As with undergraduate loans, all postgraduate student loan debt will be cancelled after 30 years. However, given the assumed earning potential of a Masters graduate, the government is confident that by this point the vast majority of graduates will have already repaid their debt.

London , England

Eligibility

Personal criteria

To be eligible for a postgraduate loan, you must:

  • Be aged under 60 on the first day of the academic year of your course.
  • Have lived in the UK for at least three years prior to the first day of the academic year in which your course begins, and most recently been resident in England.

Note that if you are a student from Scotland, Northern Ireland or Wales who has resided in England for three years solely for the purposes of study, this time does not count as being ordinarily resident.

If you receive Disabled Students’ Allowance (DSA), this will be unaffected by a postgraduate loan. Eligibility for DSA is separate from other financial support, so you can receive both DSA and a postgraduate loan.

If you are eligible for an NHS bursary, or have been awarded a Social Work Bursary, you cannot get a postgraduate loan.

Course-based criteria

In addition to the above personal criteria, your course must meet the following requirements:

  • It must be your first Masters-level qualification. Postgraduate Certificates or Diplomas do not count as Masters-level qualifications, so students who do not hold any qualifications of a higher level than these will still be eligible for a postgraduate loan.
  • It must be provided by a university or college in the UK (including the Open University).
  • It must have begun on or after 1 August 2016.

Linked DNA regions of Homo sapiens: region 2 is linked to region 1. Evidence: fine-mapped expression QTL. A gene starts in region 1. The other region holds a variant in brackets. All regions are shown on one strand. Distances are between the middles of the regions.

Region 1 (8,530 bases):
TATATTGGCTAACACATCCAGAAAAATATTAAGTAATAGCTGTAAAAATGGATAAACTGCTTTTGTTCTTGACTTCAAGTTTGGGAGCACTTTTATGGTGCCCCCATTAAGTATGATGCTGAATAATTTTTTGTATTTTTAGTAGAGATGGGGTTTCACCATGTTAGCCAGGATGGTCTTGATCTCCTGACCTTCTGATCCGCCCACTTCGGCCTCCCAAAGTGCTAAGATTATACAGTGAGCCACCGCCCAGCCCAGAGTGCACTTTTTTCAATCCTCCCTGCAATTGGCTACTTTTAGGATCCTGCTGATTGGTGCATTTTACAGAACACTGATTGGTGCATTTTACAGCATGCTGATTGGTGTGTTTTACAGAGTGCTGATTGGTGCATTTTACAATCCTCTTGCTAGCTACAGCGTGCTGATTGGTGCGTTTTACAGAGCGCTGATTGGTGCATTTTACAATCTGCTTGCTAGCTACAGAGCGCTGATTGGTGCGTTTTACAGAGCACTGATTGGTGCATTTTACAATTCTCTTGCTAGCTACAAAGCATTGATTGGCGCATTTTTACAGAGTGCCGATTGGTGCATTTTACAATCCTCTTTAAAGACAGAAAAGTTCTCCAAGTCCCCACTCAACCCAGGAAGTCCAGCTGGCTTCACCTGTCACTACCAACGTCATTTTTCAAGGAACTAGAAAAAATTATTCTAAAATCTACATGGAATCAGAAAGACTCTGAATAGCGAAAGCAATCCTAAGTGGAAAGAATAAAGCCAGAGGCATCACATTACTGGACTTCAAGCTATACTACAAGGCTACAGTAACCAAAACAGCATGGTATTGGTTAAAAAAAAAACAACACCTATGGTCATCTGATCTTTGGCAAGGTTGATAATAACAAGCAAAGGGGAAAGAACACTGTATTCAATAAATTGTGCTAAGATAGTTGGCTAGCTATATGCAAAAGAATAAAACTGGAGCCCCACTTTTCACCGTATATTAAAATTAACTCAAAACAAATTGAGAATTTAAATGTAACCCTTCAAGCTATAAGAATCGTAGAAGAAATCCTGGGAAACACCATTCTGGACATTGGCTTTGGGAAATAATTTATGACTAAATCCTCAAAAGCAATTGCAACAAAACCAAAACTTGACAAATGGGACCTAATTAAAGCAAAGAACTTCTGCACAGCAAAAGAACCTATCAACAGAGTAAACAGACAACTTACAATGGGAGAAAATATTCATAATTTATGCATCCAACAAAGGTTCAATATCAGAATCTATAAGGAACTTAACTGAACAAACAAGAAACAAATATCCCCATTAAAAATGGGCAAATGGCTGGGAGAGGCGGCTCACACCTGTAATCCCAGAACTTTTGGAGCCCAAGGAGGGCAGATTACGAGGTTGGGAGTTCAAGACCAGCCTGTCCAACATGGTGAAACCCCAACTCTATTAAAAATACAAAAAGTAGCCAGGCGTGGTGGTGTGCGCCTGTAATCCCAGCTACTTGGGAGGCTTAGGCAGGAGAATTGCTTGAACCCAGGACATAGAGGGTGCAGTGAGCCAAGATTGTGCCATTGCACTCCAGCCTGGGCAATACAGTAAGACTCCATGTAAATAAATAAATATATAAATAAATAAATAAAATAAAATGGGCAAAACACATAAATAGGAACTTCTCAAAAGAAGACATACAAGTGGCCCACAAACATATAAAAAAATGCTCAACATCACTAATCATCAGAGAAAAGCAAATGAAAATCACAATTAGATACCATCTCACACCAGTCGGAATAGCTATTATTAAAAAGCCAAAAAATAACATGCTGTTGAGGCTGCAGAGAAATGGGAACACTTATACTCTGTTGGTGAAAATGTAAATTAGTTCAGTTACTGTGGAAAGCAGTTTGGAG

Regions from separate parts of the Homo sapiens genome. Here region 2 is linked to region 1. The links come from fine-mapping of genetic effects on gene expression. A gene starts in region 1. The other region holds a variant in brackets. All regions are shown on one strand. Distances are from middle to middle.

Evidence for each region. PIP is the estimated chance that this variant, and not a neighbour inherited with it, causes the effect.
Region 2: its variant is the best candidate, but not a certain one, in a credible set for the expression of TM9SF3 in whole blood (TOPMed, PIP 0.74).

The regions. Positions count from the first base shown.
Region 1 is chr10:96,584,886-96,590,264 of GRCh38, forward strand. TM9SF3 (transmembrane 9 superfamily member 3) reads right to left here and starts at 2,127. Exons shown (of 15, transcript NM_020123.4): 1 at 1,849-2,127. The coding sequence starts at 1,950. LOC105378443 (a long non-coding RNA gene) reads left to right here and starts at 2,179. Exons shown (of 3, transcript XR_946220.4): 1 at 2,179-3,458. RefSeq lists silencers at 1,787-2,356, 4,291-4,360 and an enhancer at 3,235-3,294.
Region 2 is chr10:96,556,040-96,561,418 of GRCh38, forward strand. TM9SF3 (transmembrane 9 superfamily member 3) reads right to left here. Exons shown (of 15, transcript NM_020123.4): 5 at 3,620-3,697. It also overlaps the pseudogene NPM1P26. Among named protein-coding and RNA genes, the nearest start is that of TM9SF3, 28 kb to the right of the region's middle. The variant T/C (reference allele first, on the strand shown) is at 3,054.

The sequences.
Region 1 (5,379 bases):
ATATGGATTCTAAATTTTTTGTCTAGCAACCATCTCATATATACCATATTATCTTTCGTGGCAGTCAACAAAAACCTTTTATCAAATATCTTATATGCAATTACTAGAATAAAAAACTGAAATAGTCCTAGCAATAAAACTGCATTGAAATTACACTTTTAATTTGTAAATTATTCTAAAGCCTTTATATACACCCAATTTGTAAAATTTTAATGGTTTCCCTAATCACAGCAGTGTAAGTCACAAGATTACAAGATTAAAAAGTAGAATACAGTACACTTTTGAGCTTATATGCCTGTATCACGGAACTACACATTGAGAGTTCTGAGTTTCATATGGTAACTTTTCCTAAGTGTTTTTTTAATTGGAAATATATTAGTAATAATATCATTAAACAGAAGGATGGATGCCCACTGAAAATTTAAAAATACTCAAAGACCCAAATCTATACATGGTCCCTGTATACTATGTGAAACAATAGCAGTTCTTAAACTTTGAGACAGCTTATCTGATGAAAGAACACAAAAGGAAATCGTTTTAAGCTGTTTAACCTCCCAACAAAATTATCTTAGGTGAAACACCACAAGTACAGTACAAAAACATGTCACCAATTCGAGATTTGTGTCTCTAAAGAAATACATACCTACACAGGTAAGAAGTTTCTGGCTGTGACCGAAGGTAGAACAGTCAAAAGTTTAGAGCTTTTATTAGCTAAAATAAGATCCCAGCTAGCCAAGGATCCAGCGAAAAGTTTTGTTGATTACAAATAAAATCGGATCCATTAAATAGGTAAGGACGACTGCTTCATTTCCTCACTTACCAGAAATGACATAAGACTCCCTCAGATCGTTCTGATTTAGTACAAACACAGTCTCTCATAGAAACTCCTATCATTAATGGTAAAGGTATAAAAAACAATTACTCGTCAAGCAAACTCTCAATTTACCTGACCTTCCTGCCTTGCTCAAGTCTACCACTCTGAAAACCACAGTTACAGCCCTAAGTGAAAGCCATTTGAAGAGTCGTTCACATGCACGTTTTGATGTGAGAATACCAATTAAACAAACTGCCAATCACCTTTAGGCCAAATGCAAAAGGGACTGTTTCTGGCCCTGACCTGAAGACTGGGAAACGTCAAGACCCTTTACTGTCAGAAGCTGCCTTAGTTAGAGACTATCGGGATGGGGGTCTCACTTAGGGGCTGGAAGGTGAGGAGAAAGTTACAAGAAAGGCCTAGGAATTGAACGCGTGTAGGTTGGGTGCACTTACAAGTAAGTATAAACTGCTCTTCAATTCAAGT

• It must lead to a postgraduate Masters degree. Postgraduate Certificates and Diplomas, as well as PGCEs, are not eligible.
  • It can be taught or research-based, with full-time (one or two academic years) and part-time (two to four years, where this is no more than twice the length of the equivalent full-time course, or up to three years where no full-time equivalent exists) both acceptable options.
  • It must be a standalone Masters course i.e. not an integrated Masters that is part of a longer undergraduate course.

What about EU students?

EU (European Union) students are eligible for postgraduate loans in England if they have been resident in the EU, EEA or Switzerland for at least three years prior to starting their course. Note that if you have been resident in any of these areas purely for the purposes of education, this time will not count towards being eligible.

Brexit is not set to have any immediate impact on funding, with England, Scotland, Northern Ireland and Wales all confirming that EU students starting a degree in 2017 will be eligible.

If you’re from outside the EU, you will be ineligible for a postgraduate loan, unless you have the right to permanently reside in the UK (e.g. having refugee status).